Chinese painting can also be categorized by colour. Polychrome works feature a range of colours, monochrome paintings use only varying concentrations of black ink. The monochrome style is sometimes called ink-and-wash.

Chinese Architecture

The central tradition of monumental Chinese architecture is known as palace architecture, which (despite the name) was used for all sorts of large-scale buildings (e.g. palaces, administrative buildings, temples). Wood was the standard construction material; consequently, only a fraction of Chinese palace architecture has weathered the centuries.12

A Chinese palace style building is essentially a single-story rectangular hall. It can be divided into four layers: a raised foundation, a post-and-beam timber frame, a set of trusses (roof-supporting structures) atop the frame, and a tiled roof. The posts and beams of the wooden frame remain visible, such that they contribute to the aesthetic of the building.12

Since the posts of the timber frame support the roof, the walls of a Chinese hall are not load-bearing. Consequently, while the walls may be constructed from a solid material (e.g. brick, stone), they are often instead composed of light panels, each panel consisting of a wooden frame spanned by paper or bamboo weave. Panel walls can easily be moved, allowing the rooms within a Chinese hall to be rearranged at will; or, by removing panels altogether, the hall can become an open-air structure.12

The most distinctive feature of Chinese palace architecture is the graceful concave roof, which often features multiple tiers of eaves. Throughout the medieval and modern periods, Chinese roofs became gradually taller and more sharply concave (indeed, Chinese art in general became gradually more elaborate throughout the medieval/modern period). The inspiration for the concave roof probably came from Southeast Asia, where traditional dwellings were often covered in woven plant material, which sagged between the walls and a central supportive beam.12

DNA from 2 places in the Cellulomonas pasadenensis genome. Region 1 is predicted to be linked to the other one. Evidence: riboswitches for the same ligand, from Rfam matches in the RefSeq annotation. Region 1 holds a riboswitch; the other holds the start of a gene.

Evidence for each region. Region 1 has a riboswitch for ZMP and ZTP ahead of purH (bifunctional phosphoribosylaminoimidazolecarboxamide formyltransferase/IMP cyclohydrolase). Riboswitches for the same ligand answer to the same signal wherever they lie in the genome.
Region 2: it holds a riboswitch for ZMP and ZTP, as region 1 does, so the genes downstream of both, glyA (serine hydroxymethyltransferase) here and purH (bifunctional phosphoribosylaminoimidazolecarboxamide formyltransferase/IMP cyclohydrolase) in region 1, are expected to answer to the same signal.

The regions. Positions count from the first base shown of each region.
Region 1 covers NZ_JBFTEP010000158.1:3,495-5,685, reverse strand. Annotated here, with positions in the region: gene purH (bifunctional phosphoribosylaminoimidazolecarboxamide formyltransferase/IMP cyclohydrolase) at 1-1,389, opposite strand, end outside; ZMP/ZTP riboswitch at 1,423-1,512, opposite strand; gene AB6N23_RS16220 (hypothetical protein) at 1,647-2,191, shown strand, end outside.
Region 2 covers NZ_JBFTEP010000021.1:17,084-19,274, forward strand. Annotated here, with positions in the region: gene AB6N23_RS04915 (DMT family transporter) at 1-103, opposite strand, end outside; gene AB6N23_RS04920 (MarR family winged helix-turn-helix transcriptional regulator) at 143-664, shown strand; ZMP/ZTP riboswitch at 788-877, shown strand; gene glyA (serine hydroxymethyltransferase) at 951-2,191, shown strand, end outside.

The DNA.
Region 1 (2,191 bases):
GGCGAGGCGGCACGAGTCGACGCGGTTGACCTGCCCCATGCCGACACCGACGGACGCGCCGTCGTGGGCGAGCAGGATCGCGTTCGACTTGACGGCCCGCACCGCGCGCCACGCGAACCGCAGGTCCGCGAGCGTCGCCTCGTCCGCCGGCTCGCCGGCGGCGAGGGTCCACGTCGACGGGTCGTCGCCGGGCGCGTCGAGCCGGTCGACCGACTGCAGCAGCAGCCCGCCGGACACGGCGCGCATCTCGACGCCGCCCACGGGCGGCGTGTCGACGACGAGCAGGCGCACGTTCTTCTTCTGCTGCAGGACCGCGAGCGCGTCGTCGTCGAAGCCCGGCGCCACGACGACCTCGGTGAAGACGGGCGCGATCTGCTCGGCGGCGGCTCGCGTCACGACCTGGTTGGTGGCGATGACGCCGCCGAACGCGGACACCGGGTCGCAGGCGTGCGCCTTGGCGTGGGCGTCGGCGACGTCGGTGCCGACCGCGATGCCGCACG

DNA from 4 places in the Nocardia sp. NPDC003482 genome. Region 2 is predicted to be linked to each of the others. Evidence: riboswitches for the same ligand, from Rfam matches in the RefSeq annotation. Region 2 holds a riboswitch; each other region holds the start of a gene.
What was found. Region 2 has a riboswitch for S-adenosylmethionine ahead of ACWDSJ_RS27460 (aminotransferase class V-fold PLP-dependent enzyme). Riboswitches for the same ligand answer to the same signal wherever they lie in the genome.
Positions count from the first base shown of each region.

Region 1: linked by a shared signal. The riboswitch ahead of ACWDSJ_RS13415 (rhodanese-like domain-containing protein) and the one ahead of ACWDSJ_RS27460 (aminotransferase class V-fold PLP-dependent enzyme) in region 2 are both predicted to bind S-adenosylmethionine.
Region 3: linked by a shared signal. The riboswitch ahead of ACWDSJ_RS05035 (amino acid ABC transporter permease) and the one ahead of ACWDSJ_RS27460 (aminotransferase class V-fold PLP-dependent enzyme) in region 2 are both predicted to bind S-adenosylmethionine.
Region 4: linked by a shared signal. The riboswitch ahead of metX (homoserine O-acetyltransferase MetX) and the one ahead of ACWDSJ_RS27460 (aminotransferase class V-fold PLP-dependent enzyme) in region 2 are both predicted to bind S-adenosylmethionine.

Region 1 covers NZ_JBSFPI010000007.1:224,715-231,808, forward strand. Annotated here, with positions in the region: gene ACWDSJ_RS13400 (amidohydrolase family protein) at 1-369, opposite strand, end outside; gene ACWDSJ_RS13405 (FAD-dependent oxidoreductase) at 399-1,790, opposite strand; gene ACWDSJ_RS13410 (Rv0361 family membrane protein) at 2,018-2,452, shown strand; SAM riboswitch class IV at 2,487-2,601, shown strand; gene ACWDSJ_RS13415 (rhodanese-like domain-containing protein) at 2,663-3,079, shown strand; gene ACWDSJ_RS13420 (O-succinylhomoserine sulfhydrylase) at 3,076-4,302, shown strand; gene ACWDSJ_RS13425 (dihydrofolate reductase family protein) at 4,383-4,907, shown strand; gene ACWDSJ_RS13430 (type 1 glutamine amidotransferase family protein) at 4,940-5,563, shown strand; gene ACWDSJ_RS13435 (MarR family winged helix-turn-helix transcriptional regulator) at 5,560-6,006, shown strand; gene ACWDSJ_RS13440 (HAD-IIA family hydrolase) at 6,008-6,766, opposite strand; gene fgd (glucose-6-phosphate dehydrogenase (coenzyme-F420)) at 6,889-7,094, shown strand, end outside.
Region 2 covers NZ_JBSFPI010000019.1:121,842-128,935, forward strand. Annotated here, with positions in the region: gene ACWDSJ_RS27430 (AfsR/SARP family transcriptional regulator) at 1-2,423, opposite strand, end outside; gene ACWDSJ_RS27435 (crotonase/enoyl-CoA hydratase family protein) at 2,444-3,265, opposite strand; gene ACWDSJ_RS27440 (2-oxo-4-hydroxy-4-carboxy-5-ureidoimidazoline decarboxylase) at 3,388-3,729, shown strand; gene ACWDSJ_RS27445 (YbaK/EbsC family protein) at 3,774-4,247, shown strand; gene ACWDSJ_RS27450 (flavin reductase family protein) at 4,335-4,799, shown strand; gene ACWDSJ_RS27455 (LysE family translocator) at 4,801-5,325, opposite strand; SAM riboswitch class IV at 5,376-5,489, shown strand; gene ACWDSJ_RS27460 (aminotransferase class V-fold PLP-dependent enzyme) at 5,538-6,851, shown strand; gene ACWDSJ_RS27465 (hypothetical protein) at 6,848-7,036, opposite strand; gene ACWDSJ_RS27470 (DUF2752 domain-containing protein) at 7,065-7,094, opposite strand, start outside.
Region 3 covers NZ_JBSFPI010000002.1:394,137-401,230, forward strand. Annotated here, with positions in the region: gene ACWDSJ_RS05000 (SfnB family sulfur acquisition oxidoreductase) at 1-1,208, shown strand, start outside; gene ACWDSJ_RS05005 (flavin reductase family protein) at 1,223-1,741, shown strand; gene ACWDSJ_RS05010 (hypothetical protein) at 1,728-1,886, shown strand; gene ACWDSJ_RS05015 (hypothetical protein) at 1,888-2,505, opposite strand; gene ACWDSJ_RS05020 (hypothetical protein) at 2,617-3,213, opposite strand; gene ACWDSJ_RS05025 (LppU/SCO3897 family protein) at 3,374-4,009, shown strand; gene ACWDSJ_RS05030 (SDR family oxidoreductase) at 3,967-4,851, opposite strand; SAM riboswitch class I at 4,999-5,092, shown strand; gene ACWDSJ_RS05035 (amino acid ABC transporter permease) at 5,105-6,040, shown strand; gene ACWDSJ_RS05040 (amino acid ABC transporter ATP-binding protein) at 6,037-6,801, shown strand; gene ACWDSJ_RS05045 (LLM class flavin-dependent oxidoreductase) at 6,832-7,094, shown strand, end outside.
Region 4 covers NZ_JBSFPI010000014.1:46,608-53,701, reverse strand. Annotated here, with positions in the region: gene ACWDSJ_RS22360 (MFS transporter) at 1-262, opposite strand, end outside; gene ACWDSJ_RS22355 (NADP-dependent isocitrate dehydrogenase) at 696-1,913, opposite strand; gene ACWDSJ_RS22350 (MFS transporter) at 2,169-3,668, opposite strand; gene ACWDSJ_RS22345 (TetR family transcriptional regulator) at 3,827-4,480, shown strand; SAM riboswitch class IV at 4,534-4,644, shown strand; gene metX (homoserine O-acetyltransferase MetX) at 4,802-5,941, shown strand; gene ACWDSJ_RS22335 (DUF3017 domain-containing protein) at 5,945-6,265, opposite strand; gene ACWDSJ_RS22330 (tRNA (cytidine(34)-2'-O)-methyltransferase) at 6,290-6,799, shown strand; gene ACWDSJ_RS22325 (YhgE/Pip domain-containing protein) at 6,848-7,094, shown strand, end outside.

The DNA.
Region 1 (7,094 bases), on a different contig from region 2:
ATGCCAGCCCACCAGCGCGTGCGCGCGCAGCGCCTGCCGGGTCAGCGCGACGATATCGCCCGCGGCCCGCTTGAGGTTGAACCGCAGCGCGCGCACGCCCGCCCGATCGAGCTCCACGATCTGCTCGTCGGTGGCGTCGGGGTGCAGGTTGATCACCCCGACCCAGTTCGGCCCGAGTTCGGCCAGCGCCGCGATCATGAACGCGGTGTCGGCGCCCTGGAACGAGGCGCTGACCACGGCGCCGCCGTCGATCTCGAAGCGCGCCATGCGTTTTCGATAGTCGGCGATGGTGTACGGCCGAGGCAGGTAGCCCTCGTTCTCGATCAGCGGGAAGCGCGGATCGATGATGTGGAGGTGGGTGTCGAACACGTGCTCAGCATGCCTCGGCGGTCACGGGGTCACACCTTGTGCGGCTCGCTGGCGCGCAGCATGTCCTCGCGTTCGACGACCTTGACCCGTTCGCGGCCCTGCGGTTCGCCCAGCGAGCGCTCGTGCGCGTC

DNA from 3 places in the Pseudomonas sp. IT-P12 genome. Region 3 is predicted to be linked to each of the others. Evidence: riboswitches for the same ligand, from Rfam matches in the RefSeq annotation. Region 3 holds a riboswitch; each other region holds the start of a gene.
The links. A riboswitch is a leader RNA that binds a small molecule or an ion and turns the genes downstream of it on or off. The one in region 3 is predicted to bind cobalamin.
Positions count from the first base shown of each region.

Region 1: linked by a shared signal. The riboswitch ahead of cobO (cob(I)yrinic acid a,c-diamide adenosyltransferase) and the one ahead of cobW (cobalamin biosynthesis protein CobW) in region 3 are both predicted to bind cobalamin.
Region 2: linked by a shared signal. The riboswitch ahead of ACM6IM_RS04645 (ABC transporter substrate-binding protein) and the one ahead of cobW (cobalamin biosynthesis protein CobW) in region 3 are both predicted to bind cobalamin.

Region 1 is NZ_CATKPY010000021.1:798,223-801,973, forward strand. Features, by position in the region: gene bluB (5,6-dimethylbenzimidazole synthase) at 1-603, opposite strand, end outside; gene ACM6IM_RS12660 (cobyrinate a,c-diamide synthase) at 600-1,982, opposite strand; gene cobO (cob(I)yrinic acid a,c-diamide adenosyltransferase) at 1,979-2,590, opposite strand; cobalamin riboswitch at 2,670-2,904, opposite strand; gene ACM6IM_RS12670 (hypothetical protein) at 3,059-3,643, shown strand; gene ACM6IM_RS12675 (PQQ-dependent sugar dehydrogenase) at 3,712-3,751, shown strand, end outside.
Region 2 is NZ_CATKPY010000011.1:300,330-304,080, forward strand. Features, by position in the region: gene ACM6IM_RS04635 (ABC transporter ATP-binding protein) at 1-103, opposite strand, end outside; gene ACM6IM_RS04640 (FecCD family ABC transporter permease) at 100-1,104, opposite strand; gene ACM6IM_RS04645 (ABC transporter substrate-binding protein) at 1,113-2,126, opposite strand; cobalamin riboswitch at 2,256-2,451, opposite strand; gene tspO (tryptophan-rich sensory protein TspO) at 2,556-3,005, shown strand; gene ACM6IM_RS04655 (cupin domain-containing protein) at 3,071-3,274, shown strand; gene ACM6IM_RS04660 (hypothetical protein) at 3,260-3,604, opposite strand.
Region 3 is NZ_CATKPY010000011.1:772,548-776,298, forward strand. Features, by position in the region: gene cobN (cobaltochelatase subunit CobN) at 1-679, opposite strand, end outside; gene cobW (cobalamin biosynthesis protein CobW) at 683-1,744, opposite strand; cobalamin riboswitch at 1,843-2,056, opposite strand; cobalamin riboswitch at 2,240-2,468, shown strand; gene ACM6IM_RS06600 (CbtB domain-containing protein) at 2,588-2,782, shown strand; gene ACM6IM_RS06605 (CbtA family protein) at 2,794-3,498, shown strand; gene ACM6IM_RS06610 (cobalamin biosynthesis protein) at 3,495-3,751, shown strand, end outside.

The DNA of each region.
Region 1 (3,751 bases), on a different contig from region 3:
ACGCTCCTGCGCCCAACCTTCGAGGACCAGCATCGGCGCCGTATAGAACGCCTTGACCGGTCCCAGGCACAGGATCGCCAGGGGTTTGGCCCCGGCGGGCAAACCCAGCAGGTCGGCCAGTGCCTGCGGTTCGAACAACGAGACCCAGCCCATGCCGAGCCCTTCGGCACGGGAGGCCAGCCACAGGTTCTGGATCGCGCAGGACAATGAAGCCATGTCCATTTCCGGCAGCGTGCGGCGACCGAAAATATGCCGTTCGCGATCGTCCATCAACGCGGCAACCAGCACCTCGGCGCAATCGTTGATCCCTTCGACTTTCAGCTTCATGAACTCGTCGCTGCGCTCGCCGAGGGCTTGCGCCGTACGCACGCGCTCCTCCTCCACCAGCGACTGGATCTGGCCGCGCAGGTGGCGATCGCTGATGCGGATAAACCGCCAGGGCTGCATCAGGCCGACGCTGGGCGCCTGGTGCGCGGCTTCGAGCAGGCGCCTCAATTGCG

The greatest collection of Chinese palace architecture is the Forbidden City, which served as the core of Chinese government under the Ming and Qing dynasties. (The Ming/Qing period spans roughly from the end of the medieval period to WWI.) A vast complex featuring hundreds of buildings, the Forbidden City lies in the heart of Beijing, which has thrived as China's capital since the Ming dynasty. The largest structure is the Hall of Supreme Harmony, which housed important state functions.G220

Forbidden City
Hall of Supreme Harmony
Hall of Supreme Harmony (detail)

In addition to the standard "palace style", two special types of Chinese architecture may be noted.

One is the pagoda, essentially a tower with multiple tiers of eaves. Chinese Buddhists developed the pagoda design by elongating the Indian stupa and fusing it with palace architecture. Most pagodas serve as Buddhist shrines, though some have been constructed for other purposes.12

The other special type is the Great Wall of China. Composed of earth, stone, and bricks, the "Great Wall" is actually a complex of walls throughout northern China that together stretch thousands of miles. This complex, which experienced phases of construction from late antiquity to the modern period, protected China from the nomadic tribes of the Steppe.

Pagoda
Early Pagoda (which illustrates the transition from stupa to pagoda)
Section of the Great Wall
Map of the Great Wall

Chinese Sculpture

Chinese sculpture varies from fairly realistic works to fantastic stylization (see Realism vs. Stylization). As noted earlier, large ancient Chinese sculpture survives mainly in the form of bronze ceremonial vessels and the figures of the Terracotta Army. From the medieval period onward, a greater abundance and variety of Chinese sculpture survives.

While no group of medieval/modern Chinese sculpture is particularly famous, the statues of the Forbidden City provide a good representative collection. Note that the linear focus of Chinese painting is equally strong in sculpture.

Statue at the Forbidden City
Statue at the Forbidden City
Statue at the Forbidden City

Chinese Ceramics